12% of total incoming insolation is radiated directly to space from the surface via the "atmospheric window". 30% of total insolation is then transported from the surface via transfer of sensible and latent heat. The back-and-forth exchange of radiant energy between the atmosphere and surface (back radiation) results in 7% of total incoming insolation being transfered into the atmosphere.
I think it is 7% of the total emission from the ground (and not of the total incoming insolation) that is being transferred into the atmosphere by back and forth radiation. Anyway, this is about the energy balace of the atmosphere. I am talking about the energy balance of the surface. The steady state temperature of the surface is important because it is the upper limit for the temperature of the troposphere. You can't explain the warming of the atmosphere without an explanation for the warming of the surface.
 
  • #36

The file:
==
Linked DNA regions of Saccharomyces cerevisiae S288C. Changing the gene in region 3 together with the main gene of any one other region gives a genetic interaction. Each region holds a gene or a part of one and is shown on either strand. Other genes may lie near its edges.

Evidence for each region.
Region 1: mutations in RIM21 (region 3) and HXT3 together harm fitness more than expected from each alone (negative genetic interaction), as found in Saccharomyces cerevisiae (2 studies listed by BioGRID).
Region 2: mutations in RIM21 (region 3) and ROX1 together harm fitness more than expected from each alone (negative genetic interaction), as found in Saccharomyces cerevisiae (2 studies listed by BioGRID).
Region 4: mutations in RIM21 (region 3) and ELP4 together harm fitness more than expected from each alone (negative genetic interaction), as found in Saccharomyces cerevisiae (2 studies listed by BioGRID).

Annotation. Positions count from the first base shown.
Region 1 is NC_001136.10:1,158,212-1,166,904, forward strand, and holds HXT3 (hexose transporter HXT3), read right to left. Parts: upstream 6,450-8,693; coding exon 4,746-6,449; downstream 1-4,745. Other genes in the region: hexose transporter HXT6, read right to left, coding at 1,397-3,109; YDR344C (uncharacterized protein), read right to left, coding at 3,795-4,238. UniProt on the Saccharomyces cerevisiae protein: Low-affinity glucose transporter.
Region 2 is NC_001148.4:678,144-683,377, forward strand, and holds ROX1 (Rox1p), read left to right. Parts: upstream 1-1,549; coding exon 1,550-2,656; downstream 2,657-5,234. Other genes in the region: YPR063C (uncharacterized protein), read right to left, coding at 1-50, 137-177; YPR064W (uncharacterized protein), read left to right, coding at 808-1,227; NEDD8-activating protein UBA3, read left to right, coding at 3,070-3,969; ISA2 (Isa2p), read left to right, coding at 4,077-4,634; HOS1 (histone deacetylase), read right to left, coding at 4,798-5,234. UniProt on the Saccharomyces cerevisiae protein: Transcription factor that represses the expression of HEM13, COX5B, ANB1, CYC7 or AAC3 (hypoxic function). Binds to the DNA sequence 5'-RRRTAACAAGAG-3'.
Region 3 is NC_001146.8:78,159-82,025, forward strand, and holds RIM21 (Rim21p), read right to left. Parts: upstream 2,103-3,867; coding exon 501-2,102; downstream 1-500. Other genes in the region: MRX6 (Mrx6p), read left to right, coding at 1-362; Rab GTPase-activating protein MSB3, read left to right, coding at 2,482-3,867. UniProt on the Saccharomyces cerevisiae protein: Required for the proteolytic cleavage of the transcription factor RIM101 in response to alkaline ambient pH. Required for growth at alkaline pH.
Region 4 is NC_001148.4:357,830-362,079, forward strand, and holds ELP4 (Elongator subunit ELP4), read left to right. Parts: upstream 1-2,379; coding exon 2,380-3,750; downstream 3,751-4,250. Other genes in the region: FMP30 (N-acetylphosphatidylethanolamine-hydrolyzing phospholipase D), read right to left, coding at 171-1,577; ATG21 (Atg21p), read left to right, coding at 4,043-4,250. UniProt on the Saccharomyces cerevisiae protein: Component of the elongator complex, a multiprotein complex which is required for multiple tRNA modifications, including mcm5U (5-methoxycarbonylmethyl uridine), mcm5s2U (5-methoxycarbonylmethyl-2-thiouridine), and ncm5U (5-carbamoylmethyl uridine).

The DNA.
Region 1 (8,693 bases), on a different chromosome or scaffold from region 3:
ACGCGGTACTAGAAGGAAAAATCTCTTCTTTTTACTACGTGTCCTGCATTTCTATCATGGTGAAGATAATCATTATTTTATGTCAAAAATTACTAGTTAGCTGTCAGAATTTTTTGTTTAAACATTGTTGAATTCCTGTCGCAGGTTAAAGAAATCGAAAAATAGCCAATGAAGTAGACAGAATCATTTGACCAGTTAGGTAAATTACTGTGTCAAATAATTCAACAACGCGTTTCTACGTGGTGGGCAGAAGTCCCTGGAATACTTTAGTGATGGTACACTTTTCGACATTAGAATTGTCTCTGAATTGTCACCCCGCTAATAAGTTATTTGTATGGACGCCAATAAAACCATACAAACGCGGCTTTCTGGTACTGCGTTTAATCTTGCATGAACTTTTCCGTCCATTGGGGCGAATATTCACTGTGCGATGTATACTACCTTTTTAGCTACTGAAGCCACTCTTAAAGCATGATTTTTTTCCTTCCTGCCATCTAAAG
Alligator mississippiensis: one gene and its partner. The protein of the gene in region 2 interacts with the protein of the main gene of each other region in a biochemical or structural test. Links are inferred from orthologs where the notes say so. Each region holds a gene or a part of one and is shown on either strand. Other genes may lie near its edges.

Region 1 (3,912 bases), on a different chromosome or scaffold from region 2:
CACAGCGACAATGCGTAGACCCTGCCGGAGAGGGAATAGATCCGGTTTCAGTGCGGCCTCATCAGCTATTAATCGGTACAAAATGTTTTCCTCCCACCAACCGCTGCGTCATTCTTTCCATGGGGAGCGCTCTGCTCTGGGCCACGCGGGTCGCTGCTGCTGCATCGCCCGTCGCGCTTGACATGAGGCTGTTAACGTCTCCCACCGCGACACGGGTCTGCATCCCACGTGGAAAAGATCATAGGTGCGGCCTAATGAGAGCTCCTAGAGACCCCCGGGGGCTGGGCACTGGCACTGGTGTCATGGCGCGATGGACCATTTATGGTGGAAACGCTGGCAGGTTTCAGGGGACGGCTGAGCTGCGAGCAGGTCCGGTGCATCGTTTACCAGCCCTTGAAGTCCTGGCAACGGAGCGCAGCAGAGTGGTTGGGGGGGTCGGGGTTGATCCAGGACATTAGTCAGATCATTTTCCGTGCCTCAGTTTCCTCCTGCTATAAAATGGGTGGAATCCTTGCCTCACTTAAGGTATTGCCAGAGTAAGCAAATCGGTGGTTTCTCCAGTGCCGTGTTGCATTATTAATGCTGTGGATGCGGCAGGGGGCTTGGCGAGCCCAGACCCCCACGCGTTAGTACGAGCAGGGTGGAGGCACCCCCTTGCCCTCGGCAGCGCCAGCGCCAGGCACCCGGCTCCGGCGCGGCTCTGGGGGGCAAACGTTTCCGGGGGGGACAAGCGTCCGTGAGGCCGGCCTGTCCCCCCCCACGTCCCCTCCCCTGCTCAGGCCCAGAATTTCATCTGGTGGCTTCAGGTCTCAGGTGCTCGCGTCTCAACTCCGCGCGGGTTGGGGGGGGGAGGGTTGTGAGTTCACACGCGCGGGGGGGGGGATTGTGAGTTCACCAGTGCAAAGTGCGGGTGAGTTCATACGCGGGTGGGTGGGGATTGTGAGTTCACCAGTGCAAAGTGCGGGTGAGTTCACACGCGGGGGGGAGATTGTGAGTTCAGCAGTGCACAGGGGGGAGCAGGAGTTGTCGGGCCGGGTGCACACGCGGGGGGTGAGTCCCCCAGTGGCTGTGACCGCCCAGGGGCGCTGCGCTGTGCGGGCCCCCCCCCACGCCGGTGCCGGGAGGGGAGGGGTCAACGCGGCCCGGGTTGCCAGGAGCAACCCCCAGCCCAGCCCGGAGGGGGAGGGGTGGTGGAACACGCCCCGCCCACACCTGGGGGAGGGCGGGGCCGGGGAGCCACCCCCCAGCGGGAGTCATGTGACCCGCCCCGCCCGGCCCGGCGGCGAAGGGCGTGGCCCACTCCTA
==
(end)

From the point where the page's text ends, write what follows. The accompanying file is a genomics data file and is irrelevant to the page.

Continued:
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Hi everyone,I am brand new to this forum however I have been participating in other forums for 14 months.My interest in AGW/CC began when a young girl whose house I was working on confidently declared."CO2 is like a blanket in the sky and its making the planet hotter."I had no clue as to the reality of this and have been investigating the effects of CO2 in the atmosphere since then and feel i have learned a lot.I purchased a CO2 meter and have been taking measurements at sea level and up in the Darling ranges at altitude and it is constant between 390ppm and 420ppm.This is a miniscule amount and as much as I understand the theory of CO2 reflecting light and it should make the surface warmer it simply is not.I have found it very difficult to find out from anywhere what the global average temperature should be or what it actually is.All I can find is its warming from some unknown quantity to another unknown quantity.This could be because we have no way of taking a snapshot of the global average at any given time.There are vast areas of Australia and Africa that have no measuring devices and I have studied how Satellites are supposed to measure surface temperatures and its sketchy at best.There is a lot of homogenisation which is tech speak for making it up.NASA spent huge sums of money putting instruments on AQUA and TERRA to read the UV light being emmitted from the Earth no one is going to say it did not work.